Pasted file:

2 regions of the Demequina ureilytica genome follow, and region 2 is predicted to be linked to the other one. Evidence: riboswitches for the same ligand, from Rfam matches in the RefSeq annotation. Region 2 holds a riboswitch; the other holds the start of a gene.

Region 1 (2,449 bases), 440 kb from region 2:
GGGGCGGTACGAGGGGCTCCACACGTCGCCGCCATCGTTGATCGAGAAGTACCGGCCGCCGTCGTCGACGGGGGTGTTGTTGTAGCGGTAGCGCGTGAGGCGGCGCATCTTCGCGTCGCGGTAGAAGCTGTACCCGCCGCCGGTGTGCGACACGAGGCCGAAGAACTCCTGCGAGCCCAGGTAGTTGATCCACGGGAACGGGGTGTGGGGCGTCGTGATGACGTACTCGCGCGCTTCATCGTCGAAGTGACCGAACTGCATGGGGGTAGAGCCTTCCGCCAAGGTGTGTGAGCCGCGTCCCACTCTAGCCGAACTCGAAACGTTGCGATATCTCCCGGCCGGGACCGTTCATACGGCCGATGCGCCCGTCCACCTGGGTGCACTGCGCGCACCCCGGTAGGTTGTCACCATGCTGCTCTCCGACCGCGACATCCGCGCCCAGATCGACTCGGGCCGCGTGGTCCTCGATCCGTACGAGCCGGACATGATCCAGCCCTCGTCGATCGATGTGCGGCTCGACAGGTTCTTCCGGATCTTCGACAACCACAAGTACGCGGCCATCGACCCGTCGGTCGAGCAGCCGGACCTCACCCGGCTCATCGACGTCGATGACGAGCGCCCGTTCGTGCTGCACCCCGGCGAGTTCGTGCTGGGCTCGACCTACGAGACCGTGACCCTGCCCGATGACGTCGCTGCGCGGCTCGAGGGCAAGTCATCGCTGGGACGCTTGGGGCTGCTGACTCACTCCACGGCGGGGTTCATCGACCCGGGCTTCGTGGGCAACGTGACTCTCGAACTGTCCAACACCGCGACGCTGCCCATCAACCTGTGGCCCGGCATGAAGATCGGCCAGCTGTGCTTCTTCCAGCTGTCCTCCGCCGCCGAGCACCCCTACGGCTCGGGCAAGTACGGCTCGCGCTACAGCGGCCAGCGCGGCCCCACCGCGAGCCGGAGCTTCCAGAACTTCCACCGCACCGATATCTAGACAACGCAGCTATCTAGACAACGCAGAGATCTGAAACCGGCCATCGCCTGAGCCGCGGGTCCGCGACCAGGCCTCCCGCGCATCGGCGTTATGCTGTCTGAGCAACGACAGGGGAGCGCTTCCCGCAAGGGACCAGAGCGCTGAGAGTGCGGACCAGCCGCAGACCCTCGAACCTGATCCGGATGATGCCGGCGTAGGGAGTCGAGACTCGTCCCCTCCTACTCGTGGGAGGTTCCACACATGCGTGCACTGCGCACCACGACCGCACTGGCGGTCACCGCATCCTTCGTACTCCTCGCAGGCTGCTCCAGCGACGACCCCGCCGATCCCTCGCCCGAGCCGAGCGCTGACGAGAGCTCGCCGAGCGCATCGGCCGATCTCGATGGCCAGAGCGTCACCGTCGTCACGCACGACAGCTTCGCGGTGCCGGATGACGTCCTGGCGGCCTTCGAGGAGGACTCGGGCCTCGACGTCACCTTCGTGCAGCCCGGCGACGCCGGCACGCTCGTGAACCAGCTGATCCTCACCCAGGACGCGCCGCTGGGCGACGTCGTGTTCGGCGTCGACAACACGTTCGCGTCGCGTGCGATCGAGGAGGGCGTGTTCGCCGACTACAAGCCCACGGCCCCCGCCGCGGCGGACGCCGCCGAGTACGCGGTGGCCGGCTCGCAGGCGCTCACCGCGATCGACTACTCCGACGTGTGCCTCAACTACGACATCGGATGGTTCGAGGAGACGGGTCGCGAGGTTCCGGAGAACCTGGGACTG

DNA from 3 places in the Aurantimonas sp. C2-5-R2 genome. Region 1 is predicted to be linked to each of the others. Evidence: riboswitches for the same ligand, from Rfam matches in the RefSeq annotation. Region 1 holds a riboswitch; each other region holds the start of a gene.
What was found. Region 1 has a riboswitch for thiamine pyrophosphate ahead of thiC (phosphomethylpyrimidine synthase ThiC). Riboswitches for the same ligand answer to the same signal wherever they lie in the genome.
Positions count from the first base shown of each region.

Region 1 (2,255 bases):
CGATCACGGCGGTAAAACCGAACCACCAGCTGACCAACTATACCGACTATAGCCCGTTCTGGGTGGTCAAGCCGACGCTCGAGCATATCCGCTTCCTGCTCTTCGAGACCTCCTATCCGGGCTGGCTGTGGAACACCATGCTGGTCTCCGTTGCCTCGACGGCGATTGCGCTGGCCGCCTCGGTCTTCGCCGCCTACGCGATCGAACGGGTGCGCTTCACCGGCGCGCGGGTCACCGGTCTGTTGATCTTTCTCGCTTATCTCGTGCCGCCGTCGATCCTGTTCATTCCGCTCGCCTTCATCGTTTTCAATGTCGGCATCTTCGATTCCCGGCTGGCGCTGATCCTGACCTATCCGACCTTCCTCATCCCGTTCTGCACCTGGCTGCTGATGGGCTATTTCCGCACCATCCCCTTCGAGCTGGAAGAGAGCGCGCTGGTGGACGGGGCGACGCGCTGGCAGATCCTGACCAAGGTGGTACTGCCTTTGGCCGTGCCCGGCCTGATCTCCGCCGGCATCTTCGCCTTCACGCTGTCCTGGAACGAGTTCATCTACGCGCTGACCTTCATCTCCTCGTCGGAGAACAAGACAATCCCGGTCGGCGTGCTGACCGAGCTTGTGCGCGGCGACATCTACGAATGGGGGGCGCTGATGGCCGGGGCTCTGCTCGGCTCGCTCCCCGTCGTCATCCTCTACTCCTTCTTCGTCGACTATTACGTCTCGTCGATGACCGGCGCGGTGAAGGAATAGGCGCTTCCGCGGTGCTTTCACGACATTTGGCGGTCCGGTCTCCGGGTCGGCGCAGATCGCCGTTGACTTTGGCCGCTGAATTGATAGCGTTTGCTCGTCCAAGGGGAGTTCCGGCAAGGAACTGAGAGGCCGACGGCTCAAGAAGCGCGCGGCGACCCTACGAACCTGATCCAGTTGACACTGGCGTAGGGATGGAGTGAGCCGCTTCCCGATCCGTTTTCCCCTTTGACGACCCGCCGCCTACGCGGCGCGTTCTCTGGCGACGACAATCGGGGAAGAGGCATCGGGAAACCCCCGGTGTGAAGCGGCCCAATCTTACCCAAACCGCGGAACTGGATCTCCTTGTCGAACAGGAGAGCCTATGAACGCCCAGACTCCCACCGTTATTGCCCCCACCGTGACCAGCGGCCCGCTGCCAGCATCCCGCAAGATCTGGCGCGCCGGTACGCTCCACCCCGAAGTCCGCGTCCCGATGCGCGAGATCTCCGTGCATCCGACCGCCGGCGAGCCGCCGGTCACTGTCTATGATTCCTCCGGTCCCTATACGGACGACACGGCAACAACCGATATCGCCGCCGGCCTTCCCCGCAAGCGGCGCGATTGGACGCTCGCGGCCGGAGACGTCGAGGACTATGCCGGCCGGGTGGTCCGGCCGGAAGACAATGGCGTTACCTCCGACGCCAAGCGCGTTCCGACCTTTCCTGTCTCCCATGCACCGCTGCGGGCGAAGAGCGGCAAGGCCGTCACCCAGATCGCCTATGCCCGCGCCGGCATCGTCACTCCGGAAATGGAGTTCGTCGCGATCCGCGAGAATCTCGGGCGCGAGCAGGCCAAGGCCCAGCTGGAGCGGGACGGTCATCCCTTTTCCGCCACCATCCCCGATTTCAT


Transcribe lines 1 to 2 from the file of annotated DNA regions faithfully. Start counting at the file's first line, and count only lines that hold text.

2 regions of the Demequina ureilytica genome follow, and region 2 is predicted to be linked to the other one. Evidence: riboswitches for the same ligand, from Rfam matches in the RefSeq annotation. Region 2 holds a riboswitch; the other holds the start of a gene.

Region 1 (2,449 bases), 440 kb from region 2: